• Audit and assurance policy. 750:750 PIEs will be required to publish an audit and assurance policy every three years, together with an annual implementation report. The government will no longer require a shareholder advisory vote on the policy, but the policy will need to disclose how shareholder views have been taken into account. Matters to be addressed will include the company's internal auditing and assurance process, its policy on the tendering for external audit and non-audit services and its approach to seeking external assurance on the information reported to shareholders, including in relation to the resilience statement and the company's internal controls.
  • Fraud detection. As proposed in the consultation paper, the government intends to require directors of 750:750 PIEs to report on the actions they have taken to prevent and detect fraud. However, beyond their existing obligations in relation to directors' reporting, auditors will not now be required to report specifically on this statement, or on their own steps to detect material fraud and assess the relevant internal controls. For the time being, the government will invite the regulator to consider whether audit reports should disclose more information on the auditor's work in relation to the company's internal controls and financial reporting, but it intends to keep this area under review, and to make further changes if necessary.
  • New sanctions for director wrongdoing. As expected, ARGA will have new powers to investigate breaches by PIE directors of their corporate reporting and audit-related statutory duties, and to impose civil sanctions. These may include fines, reprimands, orders to mitigate, declarations of non-compliance and temporary suspensions from acting as a director of a PIE. Where appropriate, the regulator's enforcement powers may be adapted to apply to PIEs that are not companies. The government will also invite the regulator to consult on how the existing withholding (malus) and recovery (clawback) provisions in the UK Corporate Governance Code can be developed to deliver greater transparency and to encourage the inclusion of a broader range of conditions in which executive remuneration could be withheld or recovered. The proposed expansion in the overall liability regime for directors highlights the need for clear guidance for boards on the regulator's expectations (which the government acknowledges).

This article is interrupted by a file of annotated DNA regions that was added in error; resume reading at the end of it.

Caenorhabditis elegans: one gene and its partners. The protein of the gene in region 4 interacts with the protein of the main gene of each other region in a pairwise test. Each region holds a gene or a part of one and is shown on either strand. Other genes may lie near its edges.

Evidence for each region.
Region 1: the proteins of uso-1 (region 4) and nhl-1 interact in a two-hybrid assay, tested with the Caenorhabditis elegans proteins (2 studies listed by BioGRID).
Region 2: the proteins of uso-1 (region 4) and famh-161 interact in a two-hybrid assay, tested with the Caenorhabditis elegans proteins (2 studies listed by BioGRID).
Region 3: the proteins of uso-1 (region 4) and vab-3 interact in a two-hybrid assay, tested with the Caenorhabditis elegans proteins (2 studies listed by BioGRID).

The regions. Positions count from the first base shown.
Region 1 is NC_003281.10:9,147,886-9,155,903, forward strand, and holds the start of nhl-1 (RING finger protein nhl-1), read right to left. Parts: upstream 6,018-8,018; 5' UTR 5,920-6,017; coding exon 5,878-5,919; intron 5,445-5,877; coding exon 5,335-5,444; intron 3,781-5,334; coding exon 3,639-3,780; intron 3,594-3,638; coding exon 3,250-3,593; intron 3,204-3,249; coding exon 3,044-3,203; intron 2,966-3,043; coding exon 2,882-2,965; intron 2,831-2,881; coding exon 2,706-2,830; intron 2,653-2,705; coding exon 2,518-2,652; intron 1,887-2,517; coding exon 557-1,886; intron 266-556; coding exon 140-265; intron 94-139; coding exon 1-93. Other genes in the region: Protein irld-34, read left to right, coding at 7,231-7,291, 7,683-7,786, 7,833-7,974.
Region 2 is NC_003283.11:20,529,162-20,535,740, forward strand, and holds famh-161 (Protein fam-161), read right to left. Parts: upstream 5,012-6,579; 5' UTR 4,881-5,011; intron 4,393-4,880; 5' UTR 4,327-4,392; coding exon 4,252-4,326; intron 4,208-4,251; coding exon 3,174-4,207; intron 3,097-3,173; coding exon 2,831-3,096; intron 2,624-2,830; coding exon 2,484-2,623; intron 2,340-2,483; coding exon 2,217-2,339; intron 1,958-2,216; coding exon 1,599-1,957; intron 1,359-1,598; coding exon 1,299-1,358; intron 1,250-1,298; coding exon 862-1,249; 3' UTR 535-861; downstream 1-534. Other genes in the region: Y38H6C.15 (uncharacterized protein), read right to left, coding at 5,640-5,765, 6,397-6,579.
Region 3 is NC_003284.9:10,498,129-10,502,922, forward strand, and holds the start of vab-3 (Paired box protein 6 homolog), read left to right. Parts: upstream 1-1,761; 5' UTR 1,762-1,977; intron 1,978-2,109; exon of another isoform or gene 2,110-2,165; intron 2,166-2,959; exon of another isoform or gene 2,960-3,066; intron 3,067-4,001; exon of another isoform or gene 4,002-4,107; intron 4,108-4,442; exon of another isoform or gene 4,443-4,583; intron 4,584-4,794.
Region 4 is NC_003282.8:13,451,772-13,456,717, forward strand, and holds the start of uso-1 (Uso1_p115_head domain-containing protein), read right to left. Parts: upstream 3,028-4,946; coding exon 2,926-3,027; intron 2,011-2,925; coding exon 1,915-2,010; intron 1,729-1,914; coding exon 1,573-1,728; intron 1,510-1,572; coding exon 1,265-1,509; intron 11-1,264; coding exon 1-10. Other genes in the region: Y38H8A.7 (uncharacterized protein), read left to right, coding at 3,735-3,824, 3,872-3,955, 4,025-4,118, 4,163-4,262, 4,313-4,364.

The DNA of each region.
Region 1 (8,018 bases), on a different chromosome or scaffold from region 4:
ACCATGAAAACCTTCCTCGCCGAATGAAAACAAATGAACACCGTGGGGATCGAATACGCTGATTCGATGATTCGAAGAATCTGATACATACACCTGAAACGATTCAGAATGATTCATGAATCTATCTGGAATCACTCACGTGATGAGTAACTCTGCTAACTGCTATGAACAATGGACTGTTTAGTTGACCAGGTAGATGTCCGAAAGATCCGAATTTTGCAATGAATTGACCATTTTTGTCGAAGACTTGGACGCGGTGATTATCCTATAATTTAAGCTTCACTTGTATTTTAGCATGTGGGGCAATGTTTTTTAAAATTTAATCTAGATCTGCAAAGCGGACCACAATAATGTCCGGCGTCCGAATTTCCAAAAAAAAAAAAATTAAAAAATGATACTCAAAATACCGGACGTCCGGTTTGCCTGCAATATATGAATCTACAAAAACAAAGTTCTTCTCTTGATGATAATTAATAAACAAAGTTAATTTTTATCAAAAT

• Audit committee and the managed shared audit regime. To lessen the new burdens for entities that become PIEs purely because of the new size-based thresholds, the government does not intend to apply the existing requirements to have an audit committee, to retender the audit every 10 years and to rotate the auditor every 20 years to these entities. As proposed in the consultation paper, FTSE 350 companies will be required to appoint a 'challenger' audit firm to conduct a 'meaningful proportion' of the statutory audit in conjunction with a larger firm. ARGA will be able to exempt some companies with large or complex audits in limited circumstances. The regulator will also have the powers to apply a 'market share cap', if further intervention is needed once the managed share audit regime is in place, or in the event of a significant audit firm collapse. ARGA will also be able to monitor and enforce the obligations on FTSE 350 audit committees regarding the appointment and oversight of auditors, and to take action against directors for breaches. The regulator will also consult on measures to enable shareholders to engage with the audit committee in relation to the audit plan and the risk report. On leaving office, PIE auditors will be required to make additional disclosures about their recent relationship with the company and its audit committee.
  • Audit profession. The government has chosen not to require the establishment of a new, stand-alone audit profession supervised by ARGA. Instead, professional bodies will be required to make substantial improvements to the qualification, skills and training of auditors so as to create 'a more effective and distinctive audit profession'. The government intends to create the conditions for the market to develop wider external assurance services, including through the new obligation on PIEs to publish an audit and assurance policy.

Although the government has stepped back from some of the more significant reforms under consideration, concerns will still remain about the additional compliance costs the changes will impose on businesses during increasingly challenging times. Companies will need clear guidance on the new requirements and, as acknowledged by the government, a phased implementation timetable that allows them to adapt and put in place new procedures well in advance of the new regime taking effect. The government intends to review the effectiveness of the new measures five years after the legislation first comes into force.

In-Depth 2022-152

Originally published 10 June 2022